The campaign to stop the use of cluster munitions has grown from an observed problem on the ground. This problem was brought about by the use of cluster munitions that contain large numbers of submunitions that are not guided and that fall to their target freely. These inaccurate and unreliable cluster munitions still make up the vast majority of global stockpiles of the weapon. New cluster munitions that are precision guided have not been widely used and no assessments of their impact on civilians have been made. A weapon that contains a small number of submunitions that are precision guided may not fit the definition of what the CMC is campaigning against. However, it is up to governments to provide evidence showing that this is the case. The emergence of new weapon systems does not exonerate governments from taking action against weapons that have indiscriminate effects.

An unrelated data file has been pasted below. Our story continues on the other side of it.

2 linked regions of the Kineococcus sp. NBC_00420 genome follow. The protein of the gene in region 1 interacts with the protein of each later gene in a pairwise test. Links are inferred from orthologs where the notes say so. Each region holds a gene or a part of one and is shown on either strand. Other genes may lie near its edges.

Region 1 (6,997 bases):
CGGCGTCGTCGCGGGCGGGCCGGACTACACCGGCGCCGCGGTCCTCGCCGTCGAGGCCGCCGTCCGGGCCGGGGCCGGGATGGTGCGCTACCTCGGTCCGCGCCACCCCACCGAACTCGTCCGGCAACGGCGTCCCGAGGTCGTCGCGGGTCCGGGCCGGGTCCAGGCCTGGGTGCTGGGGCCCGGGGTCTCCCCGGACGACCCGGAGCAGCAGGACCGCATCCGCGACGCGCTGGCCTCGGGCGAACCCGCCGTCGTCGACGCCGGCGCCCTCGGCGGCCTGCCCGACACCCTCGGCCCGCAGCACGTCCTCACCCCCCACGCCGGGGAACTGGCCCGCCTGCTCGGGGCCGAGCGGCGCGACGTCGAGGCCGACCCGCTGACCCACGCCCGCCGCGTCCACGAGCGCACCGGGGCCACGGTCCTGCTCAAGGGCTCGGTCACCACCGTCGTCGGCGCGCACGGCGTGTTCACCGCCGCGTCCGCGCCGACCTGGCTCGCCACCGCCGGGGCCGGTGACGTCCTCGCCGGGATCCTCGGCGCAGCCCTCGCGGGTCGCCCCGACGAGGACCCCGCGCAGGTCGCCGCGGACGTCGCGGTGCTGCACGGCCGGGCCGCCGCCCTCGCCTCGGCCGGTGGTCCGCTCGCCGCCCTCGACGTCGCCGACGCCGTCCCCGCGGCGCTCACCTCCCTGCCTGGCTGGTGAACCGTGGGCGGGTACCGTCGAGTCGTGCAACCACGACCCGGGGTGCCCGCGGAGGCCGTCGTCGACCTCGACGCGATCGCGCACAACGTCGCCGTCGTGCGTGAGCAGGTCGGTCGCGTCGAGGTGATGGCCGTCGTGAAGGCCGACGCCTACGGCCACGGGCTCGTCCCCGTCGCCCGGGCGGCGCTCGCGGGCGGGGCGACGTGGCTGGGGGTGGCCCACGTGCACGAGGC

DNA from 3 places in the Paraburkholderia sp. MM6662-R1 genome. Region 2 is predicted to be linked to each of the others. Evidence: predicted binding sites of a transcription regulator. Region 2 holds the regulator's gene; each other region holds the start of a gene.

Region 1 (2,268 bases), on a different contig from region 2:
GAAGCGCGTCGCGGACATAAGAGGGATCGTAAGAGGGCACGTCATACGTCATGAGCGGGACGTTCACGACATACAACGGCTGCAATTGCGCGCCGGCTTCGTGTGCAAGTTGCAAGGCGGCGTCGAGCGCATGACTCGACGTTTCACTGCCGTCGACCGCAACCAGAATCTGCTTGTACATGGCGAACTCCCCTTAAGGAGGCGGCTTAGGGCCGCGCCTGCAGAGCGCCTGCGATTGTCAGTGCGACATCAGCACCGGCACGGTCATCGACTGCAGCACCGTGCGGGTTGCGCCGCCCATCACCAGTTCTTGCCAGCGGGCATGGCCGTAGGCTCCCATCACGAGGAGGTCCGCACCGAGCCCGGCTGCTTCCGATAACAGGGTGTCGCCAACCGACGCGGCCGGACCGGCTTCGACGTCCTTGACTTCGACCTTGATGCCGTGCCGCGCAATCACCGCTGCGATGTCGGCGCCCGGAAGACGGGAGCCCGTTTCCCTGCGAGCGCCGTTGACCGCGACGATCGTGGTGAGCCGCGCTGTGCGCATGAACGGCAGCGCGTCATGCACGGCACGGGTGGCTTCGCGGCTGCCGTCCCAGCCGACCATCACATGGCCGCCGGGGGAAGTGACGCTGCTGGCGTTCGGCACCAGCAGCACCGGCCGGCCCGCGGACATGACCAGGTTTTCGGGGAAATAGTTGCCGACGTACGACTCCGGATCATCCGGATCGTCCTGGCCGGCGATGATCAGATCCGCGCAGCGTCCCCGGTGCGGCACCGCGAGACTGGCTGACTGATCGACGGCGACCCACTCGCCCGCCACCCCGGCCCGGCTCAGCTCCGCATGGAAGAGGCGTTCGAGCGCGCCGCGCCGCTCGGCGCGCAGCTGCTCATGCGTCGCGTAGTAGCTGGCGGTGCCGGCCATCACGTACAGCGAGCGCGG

6. And what about new cluster munitions with submunitions that self-destruct if they fail to explode on impact? Won't they prevent the UXO problems in the future?

Efforts to reduce the number of UXO from cluster munitions would reduce the threat from the weapon if they were successful and if the more reliable weapons were available to all. But we have been waiting 50 years for a reliable system and claims of reliability have consistently fallen short during actual use. How many more people will need to die?
In any case, by continuing to produce and sell cluster munitions with high failure rates, manufacturers have shown that they don't believe it is even worth the cost to improve reliability anyway.
In addition if increased reliability led to an increase in the numbers of cluster munitions used and the number of situations in which they are used this would heighten both their immediate impact and their post-conflict impact.


7. Who has used these weapons?

The following countries have used cluster munitions: Eritrea, Ethiopia, France, Israel, Netherlands, Nigeria, Russia, Serbia and Montenegro, Sudan, United Kingdom, United States.


8. Where have they been used and where are the worst problems?